Town said that about six weeks after his arrival at Fort Carson, Colorado he was finally able to see a psychiatrist. The psychiatrist told him that by accepting a Personality Disorder discharge, Town would be able to receive full benefits and his unit – which was getting ready to redeploy – would be able to get a new soldier assigned to replace him. "I told him that if this was what he thought was best for the military and my family that he could do what he needed to do," Town said. "I never realized that everything that was said to me during that day were all lies."
In fact, Town learned the day he left the army that the Personality Disorder was marked as "pre-existing" which meant he would not be entitled to the treatment the VA is obligated to provide for combat wounds. Adding insult – and further financial hardship – to injury, he was told he owed the Army $3000 for not fulfilling his 6 year re-enlistment.
Town, who is married with kids, said, "If it weren't for my family taking us in and supporting us both financially and emotionally, and for new friends helping us, I don't know where my family and I would be right now."
Town said he spent the last nine months "trying to get assistance both medically and financially through the Veterans Administration." He filed claims five times and received no response. After Kors' article, the VA finally arranged an interview for Town with another psychiatrist (the VA claimed to have lost each of the five previous claim submissions). This time, the doctor was "in tears" in 25 minutes and diagnosed Town with PTSD and Traumatic Brain Injury.
As Kors revealed in his story, during Town's seven years in uniform he had been honored not one or two times – but twelve times. Town testified that he had been screened upon enlisting, screened before deployment, and screened two months after arriving in Iraq.
"I did not have a personality disorder before I went into the Army as they sated in my paperwork," Town said today. "I did not suffer severe non-stop headaches. I did not have memory loss. I have post-traumatic brain injury now due to injuries from the war… I love the army. Hopefully, now, they'll fix [this problem]. Show that the VA, the DoD, and the government does care about soldiers."
It's encouraging that committee member Phil Hare has introduced the Fair Mental Health Evaluation for Returning Veterans Act to suspend and review personality disorder discharges, and Senator Barack Obama has introduced a companion bill in the Senate. (Stay tuned for a future Legislation Watch post).
What is less encouraging is that the Ranking Member, Republican Congressman Steve Buyer, began this hearing by questioning whether the Committee on Veterans Affairs had jurisdiction over these matters of veterans' health. It was even more disturbing that Buyer never looked at Town during his testimony, talked with the member to his right during it, and even seemed to chuckle at one point. When it was his turn to question the panel, Buyer decided to shoot the messenger. He berated Kors for not naming names of commanders who were pressuring doctors for the Personality Disorder diagnosis. He berated him for not naming names of the doctors who were making the diagnosis (he spoke over Kors as he offered one name – psychologist Mark Wexler at Fort Carson). He castigated the reporter for "syllogism and innuendo," to which another panelist – veteran Paul Sullivan, Executive Director of Veterans for Common Sense – replied that it sounded like Congressmen he knew.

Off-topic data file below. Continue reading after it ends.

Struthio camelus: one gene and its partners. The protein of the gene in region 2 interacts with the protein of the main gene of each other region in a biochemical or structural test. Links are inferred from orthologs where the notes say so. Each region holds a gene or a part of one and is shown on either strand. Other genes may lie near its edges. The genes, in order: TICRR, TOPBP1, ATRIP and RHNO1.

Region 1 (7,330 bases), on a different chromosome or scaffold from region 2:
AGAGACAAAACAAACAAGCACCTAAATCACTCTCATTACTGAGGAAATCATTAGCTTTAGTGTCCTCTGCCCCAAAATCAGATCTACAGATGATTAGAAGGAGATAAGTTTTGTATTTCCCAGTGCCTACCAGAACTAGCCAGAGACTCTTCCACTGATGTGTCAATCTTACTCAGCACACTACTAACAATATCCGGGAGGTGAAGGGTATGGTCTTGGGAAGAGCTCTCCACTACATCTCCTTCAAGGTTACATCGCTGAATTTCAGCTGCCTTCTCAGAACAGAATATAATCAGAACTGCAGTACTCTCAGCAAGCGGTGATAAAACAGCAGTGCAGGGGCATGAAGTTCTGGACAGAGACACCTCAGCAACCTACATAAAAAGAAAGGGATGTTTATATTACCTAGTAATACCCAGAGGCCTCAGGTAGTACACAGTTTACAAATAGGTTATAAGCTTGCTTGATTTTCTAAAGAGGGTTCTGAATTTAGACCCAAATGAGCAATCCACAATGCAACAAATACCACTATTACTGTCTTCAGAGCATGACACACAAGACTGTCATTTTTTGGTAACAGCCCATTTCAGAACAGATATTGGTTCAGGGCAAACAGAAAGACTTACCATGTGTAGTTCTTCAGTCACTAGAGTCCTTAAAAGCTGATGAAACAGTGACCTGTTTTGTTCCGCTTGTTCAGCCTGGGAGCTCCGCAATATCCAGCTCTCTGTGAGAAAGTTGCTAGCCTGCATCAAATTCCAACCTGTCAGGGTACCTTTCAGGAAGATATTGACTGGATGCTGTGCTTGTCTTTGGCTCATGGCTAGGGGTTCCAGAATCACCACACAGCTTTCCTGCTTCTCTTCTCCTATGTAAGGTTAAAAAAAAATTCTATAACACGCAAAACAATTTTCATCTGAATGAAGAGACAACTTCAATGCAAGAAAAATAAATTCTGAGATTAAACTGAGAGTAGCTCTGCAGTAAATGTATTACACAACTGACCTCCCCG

Kors told Buyer he wouldn't reveal his sources – who feared for their jobs – no matter how Buyer pressured him. And Filner reminded the Committee that he himself had been tipped by a psychiatrist about pressure from commanders but that that individual wouldn't testify for fear of retribution.
Despite Buyer's efforts, the majority of the panel thanked Kors profusely for his diligent work. And they thanked Town for his service and bravery in stepping forward on behalf of thousands of other soldiers. It is clear that this committee, under the leadership of Filner, is determined to do right by the men and women who serve our nation and will not simply leave them to fend for themselves.
This post was co-authored by Greg Kaufmann, a freelance writer residing in Washington.
Matthew Blake reports from Capitol Hill:
In his 1961 inaugural address, John F. Kennedy gave a vision of American service that would lead to establishment of the Peace Corps, famously declaring, "My fellow Americans: ask not what your country do for you; ask what you can for your country."
Karl Rove has turned this vision on its head. In March 2003 the White House asked Peace Corp officers, in essence, "How many of you are willing to be briefed on GOP Congressional and Gubernatorial races? Are you prepared to sit through a power point presentation on key media markets for the Republican 2008 presidential nominee?"
Since a Washington Post report yesterday that the White House gave political briefings to US ambassadors and Peace Corps officials, two Senate hearings have tried to ascertain what in the world the White House, much less the volunteer-driven Peace Corps and foreign assistance agencies, could possibly gain from such meetings.
Today, Connecticut Senator, Democratic Presidential candidate and Peace Corps alum (Dominican Republic '66-68) Chris Dodd scrutinized Peace Corps Director Ron Tschetter for allowing a meeting between White House political strategists and around 15 Peace Corps officials. "I'm troubled by it," Dodd said at a Senate Foreign Relations Committee hearing today. "The good reputation the Peace Corps has built over 40 years has been soiled."